So, he got down on one knee and proposed and gave me a ring that he picked out himself—diamonds and orange garnets—and with that, we were doing things honestly. We’re not starting over, far from that, but at least it got to be on our terms.

The truth is, a lot has happened in a year.

My non-profit organization, Ocean Crusaders, managed to stop illegal fishing vessels off the coast of Iceland and we started a campaign to eliminate whaling in Norway by 2025. It’s been a slow process and there’s a lot of opposition, but that doesn’t stop us or scare us. In fact, one of the things that keeps us going is the youth in this country. They’re numerous, passionate and progressive and it’s through their voices, particularly through the high schools, that a lot of the changes have already begun.

It just gets me so excited to get out of bed every day and see what kind of challenge I’ll be up against with all these like-minded people at my side. It gives me hope and light and peace to know that surely but steadily I’m making a difference and I’m giving a voice to the powerless. This is exactly what my dreams have been made of and now I’m finally living it, with the man I love at my side.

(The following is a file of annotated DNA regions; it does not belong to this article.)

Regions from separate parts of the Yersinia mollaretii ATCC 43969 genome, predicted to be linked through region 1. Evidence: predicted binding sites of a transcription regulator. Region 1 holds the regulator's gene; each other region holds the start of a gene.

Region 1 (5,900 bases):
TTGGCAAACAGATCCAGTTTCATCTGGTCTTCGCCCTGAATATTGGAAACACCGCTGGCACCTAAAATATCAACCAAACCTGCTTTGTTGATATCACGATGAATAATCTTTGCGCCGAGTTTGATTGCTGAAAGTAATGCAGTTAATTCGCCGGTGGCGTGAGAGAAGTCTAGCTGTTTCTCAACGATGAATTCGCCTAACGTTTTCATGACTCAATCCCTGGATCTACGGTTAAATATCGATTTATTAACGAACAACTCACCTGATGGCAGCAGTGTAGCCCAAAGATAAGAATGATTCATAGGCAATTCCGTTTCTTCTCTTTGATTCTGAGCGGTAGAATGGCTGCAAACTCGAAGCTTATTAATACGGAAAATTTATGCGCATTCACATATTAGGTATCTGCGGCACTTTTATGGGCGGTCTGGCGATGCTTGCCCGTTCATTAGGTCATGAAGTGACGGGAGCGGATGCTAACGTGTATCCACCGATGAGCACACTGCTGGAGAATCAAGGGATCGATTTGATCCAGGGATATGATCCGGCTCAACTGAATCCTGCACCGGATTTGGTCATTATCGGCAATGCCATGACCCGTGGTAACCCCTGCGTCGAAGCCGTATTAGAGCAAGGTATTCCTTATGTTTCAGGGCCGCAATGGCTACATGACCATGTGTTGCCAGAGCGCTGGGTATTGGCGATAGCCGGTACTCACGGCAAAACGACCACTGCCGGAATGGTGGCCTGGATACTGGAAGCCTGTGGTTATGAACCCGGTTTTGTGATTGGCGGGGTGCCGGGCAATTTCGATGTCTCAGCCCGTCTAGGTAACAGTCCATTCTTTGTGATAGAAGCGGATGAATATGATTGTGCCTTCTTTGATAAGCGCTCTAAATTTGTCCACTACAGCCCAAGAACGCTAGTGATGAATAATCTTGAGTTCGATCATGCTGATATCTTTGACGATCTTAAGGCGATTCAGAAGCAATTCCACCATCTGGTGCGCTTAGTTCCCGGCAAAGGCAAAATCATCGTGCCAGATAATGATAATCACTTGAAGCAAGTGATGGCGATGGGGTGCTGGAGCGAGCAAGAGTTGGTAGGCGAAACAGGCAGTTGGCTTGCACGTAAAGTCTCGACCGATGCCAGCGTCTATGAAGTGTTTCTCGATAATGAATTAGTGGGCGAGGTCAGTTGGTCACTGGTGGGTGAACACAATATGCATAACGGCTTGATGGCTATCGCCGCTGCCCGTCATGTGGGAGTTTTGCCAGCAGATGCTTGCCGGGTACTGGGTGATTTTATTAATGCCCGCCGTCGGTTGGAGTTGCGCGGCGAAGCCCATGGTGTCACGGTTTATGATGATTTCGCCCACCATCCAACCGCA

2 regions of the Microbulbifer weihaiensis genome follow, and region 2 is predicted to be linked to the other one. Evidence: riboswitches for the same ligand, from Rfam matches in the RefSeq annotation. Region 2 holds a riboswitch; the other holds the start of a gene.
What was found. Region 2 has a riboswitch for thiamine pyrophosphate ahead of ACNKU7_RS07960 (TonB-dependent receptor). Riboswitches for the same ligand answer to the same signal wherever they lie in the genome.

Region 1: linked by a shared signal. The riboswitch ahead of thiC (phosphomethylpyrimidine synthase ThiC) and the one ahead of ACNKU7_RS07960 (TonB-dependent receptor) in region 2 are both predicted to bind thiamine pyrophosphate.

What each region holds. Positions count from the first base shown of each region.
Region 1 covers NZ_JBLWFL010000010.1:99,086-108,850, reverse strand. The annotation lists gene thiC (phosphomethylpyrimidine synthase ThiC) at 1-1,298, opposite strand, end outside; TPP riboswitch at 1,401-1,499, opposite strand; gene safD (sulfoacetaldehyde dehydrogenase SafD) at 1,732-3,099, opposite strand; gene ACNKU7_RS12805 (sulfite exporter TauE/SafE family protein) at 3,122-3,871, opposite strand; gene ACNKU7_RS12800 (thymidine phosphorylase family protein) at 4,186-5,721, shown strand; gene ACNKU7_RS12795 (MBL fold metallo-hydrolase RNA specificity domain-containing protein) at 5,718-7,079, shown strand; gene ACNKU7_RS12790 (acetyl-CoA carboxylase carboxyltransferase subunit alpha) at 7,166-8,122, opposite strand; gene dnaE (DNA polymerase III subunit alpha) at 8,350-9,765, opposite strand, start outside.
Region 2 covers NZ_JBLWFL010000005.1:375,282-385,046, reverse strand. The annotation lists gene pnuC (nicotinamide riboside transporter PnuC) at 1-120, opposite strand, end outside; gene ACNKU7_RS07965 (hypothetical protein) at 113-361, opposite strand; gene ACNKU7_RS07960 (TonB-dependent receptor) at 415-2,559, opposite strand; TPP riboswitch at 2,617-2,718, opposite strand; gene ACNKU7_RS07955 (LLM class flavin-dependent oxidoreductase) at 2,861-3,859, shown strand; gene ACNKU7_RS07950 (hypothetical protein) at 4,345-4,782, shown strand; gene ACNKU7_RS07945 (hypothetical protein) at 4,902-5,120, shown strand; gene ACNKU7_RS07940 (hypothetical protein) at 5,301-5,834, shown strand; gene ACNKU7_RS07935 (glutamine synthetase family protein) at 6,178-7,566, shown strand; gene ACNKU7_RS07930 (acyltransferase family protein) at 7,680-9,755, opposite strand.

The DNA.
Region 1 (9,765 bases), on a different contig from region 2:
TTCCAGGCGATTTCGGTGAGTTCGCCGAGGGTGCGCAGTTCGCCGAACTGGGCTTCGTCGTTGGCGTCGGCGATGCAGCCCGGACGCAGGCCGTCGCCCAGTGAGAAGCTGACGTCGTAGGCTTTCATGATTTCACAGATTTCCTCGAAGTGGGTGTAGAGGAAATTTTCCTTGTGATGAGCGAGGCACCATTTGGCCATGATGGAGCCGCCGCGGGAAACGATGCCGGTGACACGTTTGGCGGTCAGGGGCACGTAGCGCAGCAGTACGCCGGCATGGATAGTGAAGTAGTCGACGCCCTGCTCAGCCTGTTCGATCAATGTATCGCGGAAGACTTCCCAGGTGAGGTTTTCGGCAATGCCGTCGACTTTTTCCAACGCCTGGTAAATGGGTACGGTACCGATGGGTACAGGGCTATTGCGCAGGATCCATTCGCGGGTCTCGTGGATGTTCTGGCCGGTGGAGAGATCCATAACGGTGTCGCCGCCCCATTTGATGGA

We still don’t have a dog yet. But I’m working on it.

As for my father, we’re definitely closer. I visit him every few months for “diplomatic business” which is really just hot-air ballooning with him and Schnell (it’s his new hobby). We talk a lot, sometimes about business, mostly about my mother. It’s nice to know that I have that relationship with him but it’s also nice to know that I don’t need it to validate me.

On the other side of the family, the King has made a full recovery, but Magnus has really stepped up in his role of heir. He’s balancing his ADHD with mild medication and spending a lot of his time focusing on that aspect of his life. He’s attending all the high council meetings, as well as meetings with the prime minister. They still don’t get along, but at least there is respect. He’s also acting as King Regent and traveling on behalf of his father when he doesn’t feel up to going.